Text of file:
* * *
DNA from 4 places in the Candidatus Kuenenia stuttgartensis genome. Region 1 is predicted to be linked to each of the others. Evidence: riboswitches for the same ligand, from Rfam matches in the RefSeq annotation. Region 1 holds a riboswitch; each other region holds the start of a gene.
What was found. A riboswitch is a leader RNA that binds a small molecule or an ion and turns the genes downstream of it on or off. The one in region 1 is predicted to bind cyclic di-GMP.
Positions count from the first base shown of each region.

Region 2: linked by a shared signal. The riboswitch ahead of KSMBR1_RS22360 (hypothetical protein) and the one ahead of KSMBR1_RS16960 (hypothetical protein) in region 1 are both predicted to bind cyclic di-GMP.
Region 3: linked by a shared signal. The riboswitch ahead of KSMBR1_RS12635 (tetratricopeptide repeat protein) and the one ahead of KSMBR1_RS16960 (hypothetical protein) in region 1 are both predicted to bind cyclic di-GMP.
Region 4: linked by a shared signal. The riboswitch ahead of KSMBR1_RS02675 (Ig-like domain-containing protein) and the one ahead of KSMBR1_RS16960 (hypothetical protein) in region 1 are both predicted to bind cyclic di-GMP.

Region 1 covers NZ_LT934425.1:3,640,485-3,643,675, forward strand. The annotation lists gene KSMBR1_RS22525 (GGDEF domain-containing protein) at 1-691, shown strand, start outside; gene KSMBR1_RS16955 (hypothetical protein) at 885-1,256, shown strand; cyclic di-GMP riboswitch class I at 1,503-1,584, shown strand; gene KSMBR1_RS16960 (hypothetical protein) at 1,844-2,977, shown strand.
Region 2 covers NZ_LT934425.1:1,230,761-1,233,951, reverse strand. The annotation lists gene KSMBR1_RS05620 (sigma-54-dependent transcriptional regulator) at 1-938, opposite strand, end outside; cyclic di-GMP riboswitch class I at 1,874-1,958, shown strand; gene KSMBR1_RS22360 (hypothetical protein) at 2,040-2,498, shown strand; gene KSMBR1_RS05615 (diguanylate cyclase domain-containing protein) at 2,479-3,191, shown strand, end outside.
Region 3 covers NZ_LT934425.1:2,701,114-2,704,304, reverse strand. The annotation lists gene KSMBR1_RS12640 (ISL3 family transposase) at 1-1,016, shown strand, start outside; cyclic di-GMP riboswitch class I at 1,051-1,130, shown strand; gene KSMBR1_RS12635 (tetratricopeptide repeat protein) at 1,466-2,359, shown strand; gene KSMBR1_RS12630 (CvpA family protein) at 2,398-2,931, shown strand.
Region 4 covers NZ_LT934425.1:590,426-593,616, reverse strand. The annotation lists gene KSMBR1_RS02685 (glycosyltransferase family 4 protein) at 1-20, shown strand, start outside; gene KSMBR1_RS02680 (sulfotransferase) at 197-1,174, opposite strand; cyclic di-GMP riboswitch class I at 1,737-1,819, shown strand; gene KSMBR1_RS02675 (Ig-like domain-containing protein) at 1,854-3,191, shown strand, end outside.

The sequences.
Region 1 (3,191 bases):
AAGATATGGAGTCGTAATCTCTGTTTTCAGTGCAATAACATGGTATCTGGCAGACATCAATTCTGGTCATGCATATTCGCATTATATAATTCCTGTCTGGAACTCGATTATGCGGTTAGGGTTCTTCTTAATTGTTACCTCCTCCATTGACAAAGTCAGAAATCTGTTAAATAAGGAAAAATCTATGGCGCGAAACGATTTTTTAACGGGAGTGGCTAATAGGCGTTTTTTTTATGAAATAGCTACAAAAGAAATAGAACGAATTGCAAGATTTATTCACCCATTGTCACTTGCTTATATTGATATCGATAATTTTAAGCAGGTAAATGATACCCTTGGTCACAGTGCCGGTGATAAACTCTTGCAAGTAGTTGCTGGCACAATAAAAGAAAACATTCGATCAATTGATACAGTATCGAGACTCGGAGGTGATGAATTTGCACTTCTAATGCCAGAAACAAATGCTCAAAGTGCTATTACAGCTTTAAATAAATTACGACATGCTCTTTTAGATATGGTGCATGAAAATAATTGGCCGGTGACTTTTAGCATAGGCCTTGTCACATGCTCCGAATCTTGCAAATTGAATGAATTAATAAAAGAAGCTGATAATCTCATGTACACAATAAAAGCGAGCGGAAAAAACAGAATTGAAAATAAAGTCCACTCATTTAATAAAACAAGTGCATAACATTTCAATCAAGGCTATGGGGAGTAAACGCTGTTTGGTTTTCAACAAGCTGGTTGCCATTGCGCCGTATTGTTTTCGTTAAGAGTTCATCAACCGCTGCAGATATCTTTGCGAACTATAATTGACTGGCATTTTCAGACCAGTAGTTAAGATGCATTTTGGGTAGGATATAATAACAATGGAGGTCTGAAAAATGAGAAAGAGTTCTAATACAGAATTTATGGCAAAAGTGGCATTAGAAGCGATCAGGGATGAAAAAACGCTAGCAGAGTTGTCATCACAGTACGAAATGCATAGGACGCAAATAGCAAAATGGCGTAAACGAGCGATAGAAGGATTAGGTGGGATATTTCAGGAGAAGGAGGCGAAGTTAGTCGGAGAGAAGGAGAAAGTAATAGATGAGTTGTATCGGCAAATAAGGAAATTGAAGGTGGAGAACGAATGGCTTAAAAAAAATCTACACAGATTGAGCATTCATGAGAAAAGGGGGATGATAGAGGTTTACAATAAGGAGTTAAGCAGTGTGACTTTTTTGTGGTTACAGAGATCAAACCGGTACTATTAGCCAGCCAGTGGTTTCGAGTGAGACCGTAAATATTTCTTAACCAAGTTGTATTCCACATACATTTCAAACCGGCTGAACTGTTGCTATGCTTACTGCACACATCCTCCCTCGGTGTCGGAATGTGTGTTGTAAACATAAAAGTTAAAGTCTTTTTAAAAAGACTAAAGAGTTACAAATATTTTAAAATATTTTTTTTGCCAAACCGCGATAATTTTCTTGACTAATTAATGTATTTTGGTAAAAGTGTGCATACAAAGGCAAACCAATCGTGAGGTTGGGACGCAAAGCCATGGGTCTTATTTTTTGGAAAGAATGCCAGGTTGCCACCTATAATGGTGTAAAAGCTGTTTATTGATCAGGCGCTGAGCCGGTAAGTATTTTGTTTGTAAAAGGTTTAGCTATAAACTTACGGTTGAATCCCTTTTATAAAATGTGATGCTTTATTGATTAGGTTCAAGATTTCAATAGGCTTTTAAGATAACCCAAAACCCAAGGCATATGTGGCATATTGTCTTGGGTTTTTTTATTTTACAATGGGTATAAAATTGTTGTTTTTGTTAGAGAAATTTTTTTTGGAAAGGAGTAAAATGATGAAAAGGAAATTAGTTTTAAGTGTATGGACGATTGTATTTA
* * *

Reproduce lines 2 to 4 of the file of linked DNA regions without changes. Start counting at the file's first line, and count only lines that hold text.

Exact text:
What was found. A riboswitch is a leader RNA that binds a small molecule or an ion and turns the genes downstream of it on or off. The one in region 1 is predicted to bind cyclic di-GMP.
Positions count from the first base shown of each region.

Region 2: linked by a shared signal. The riboswitch ahead of KSMBR1_RS22360 (hypothetical protein) and the one ahead of KSMBR1_RS16960 (hypothetical protein) in region 1 are both predicted to bind cyclic di-GMP.